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Chris Gaines
04-29-2001, 08:41 AM
Bono Says Debt-Relief Campaign's Victories Not Enough
U2 frontman pressing on with fight to have world's richest countries forgive debt owed by poorest nations.

U2's Bono is pressing on with his two-year-long battle for Third World debt relief, and he hopes to convince the White House and the American people to join the crusade, he said Friday.


During a press conference sponsored by the anti-poverty organization Results, Bono said he hopes to appear with former South African president Nelson Mandela on "The Oprah Winfrey Show" to discuss the cause, which he described as essential to easing the devastating impact of AIDS on Africa's poorest nations.


The campaign to convince the world's richest countries to forgive all of the debt owed them by some of the world's poorest countries originally known as Jubilee 2000 has so far succeeded in convincing the U.S. and other nations to forgive some debt from 22 out of 41 targeted countries.


U.S. Congressman Spencer Bachus, a Republican from Alabama who supports debt relief, credited Bono's extensive lobbying for much of the movement's success.


"Bono really breathed life into this whole movement. I can literally say, and I'm convinced, that had he not been involved there would be millions of children that would be dead in those countries today," Bachus said at the press conference. "As a result of debt relief there are millions of children that are attending schools today, there are millions of children that receive vaccinations."


But Bono said he feels his efforts which have included a meeting with the Pope, lobbying sessions with members of Congress and a speech to United Nations representatives have so far been a failure.


"There is a scandal in that one of the widest movements for any issue like this since the anti-Apartheid movement feels let down they feel after all their campaigning they haven't achieved the results they're looking for," he said.


Bono, who has met with members of President George W. Bush's administration, said he has "an informed feeling" that Bush might make significant progress toward 100 percent debt relief. In a presidential debate last year, Bush said he supported debt forgiveness.


Meanwhile, Bono said, he and Live Aid founder Bob Geldof who also participated in the conference will ponder how to best reach out to the American people. "We're going to get to the heartland in some way on this," Bono said.


The rocker spoke Friday from California during a day off from his band's Elevation 2001 Tour, which hits Phoenix on Saturday.

Brian Hiatt

Pilgrim
04-29-2001, 01:34 PM
Poor Bono has lost it:rolleyes:
He is incredibly naive:rolleyes:

It is crazy just to let go what they owe us. They will NEVER stop fighting anyway and they will build up another dept and expect us to give in again:mad:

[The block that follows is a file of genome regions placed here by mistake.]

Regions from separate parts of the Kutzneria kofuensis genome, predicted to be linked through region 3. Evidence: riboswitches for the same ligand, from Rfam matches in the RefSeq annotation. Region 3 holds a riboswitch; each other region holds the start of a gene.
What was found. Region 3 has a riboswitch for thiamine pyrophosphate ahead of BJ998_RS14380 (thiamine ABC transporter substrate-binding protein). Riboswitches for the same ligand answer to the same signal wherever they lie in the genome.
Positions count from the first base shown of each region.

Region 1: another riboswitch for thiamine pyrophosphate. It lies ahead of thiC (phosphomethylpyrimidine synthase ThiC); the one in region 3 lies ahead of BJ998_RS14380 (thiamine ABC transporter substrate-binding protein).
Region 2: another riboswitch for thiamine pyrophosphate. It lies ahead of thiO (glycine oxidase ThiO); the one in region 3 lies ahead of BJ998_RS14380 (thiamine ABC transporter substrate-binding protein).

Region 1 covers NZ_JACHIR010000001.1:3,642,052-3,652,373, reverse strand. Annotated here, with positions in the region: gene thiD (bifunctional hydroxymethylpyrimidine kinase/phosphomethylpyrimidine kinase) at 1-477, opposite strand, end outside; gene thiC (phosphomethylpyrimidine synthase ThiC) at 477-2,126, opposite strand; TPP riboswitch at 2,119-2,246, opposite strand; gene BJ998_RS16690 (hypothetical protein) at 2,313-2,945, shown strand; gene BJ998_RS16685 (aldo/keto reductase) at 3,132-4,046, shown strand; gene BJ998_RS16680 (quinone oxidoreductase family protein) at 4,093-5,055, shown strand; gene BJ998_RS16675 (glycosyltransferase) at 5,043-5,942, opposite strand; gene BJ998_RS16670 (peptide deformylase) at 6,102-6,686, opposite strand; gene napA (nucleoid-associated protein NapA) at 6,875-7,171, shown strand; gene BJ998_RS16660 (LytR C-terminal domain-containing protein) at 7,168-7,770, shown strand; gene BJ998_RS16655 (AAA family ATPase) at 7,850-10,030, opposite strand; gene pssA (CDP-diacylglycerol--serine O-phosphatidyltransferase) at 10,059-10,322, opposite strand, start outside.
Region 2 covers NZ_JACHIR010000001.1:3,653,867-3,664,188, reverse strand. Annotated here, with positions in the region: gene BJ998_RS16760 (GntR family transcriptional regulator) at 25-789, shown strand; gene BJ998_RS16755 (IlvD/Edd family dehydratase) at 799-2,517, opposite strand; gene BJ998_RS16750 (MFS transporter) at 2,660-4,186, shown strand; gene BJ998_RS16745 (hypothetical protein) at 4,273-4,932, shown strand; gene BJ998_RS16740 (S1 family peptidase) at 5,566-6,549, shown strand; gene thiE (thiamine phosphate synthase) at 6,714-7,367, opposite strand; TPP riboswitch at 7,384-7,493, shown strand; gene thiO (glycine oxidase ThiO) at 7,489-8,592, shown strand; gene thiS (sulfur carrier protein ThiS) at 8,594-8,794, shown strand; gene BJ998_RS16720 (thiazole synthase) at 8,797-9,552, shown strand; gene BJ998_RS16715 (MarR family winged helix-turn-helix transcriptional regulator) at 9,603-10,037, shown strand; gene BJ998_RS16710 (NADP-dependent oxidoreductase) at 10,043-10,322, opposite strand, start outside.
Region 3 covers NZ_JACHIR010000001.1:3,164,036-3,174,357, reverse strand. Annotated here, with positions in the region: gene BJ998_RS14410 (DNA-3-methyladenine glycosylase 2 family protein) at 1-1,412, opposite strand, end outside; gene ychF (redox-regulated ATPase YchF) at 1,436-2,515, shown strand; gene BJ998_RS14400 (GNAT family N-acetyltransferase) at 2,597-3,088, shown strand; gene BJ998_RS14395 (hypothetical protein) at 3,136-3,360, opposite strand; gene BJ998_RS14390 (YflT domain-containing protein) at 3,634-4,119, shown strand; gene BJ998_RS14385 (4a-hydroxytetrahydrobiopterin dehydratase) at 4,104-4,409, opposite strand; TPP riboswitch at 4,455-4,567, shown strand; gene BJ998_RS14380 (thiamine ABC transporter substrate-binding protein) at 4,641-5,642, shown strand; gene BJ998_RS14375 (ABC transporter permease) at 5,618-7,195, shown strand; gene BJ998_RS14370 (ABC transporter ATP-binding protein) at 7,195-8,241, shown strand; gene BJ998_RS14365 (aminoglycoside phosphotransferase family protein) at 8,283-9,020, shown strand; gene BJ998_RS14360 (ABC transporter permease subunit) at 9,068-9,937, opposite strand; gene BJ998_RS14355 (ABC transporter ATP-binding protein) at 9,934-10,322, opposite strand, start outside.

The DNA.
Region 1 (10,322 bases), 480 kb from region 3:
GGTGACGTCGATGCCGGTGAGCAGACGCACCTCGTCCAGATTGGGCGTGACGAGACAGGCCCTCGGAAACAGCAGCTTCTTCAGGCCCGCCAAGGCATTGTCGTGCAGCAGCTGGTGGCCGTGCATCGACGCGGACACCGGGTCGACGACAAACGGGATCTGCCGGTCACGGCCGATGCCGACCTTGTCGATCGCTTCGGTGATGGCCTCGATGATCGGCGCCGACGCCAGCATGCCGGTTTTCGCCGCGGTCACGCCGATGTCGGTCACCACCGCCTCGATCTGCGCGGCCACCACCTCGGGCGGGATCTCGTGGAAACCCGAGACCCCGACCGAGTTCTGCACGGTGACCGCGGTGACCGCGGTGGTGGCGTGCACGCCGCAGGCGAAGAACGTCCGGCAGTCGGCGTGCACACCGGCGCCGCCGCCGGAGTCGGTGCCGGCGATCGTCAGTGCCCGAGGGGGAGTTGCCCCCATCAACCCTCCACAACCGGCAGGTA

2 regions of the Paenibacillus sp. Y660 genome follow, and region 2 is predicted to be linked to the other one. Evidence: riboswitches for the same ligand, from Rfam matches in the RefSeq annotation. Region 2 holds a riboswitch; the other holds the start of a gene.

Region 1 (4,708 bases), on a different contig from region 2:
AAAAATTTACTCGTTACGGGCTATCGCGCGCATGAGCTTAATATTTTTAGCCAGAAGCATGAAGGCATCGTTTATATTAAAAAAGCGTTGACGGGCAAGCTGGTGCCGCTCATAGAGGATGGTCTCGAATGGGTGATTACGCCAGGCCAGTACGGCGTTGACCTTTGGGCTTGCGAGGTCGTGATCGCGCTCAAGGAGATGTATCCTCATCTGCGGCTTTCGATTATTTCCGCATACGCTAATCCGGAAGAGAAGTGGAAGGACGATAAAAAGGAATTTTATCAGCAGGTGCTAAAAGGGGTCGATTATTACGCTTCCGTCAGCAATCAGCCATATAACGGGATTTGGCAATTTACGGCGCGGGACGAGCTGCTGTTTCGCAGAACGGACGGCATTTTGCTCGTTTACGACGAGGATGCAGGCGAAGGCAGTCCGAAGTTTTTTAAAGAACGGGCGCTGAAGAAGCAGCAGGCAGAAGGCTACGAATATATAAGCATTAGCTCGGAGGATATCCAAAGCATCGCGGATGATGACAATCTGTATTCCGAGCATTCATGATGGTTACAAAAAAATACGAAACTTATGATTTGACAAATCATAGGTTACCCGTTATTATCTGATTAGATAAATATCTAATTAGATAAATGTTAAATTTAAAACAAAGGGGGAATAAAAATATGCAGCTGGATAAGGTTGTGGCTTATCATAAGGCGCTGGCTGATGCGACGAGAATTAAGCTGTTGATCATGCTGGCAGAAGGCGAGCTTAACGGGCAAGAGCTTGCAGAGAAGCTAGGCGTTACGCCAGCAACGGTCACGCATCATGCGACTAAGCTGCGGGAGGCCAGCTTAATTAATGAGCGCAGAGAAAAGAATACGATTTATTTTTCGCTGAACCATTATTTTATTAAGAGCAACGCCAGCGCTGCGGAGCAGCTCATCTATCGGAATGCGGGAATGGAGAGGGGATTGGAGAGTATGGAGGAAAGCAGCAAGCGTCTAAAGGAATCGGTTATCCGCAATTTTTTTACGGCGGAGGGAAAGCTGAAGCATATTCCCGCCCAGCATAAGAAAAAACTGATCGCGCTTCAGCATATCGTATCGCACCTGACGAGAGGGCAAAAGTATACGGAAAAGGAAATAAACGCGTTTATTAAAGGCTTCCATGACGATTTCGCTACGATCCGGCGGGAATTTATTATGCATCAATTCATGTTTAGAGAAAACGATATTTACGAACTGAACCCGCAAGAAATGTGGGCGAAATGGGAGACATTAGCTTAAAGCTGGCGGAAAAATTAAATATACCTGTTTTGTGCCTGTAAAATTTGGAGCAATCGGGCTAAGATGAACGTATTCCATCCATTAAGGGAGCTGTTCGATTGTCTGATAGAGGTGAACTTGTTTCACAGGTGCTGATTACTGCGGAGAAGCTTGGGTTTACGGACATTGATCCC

Let them pay what they owe us and PROVE that they can do better with stopping ALL violence FIRST before we give any dept relief:)

Brian

meli
04-30-2001, 02:53 AM
Pilgrim--I used to think the same thing until I heard the explanation of why Jubilee 2000 wanted the debts forgiven.

Over the years, the US and other superpower countries repeatedly loaned money to governments--mostly in Third World countries--and the money was spent on building up the military, or as would be found out later, to line the pockets of the government officials.

As time has gone on and some of the dictatorships have been overthrown, these government officials have essentially fled their countries with the National Treasury, which leaves the countries they used to lead even more poor than before. Then the governments would have to go in and loan them even more money to help them restore their solvency as a nation. These countries are oftentimes attempting a more democratic form of government, but when you're poor and your economy is in a state of collapse and there are problems even making sure most of your people have some food to eat, it tends to be a breeding ground for revolutionaries who then overthrow the democratic-like goverments and set up new dictatorships. And then the problems start over again.

Part of the idea of Jubilee 2000 was to have the superpowers forgive their loans so these nations could take the money they were paying back and use it to rebuild their economies and make sure there's food. Therefore, you help promote the idea of free governments and free people. This may be part of the reason President Bush is interested in supporting the debt forgiveness.

I think I've explained it as best I can. If someone else can explain it better, please do so. :)

Meli

Pilgrim
04-30-2001, 07:19 PM
We can cut it 25% then ant not a single cent more:D

There is NO WAY we should be so ridiculous to give in on everything.

We give millions of tax money to India to help the poor, and we have info that show that the leaders in the country split up the money between them, so they never reach the poor people. Yet out chicken government is so stupid that they keep sending money down there to "help" because they are afraid to lose "face" among the other countries leaders in the world.:rolleyes::mad:

Brian:)

fuzzwuzz
05-12-2001, 01:23 AM
I haven't followed Bono's campaign in detail but if he's so determined to get to the 'heartland', the only place something of this nature could ever be pulled off, then I'm going with him in this adventure. A little forgiveness does go a long way. Good thing, because I'm sure this trip is riding on it.
Amazing the kind of leaders God is raising up to get the job done where the government has failed. I will keep believing with him, while he's out there fighting for you and me, and doing the dirty work.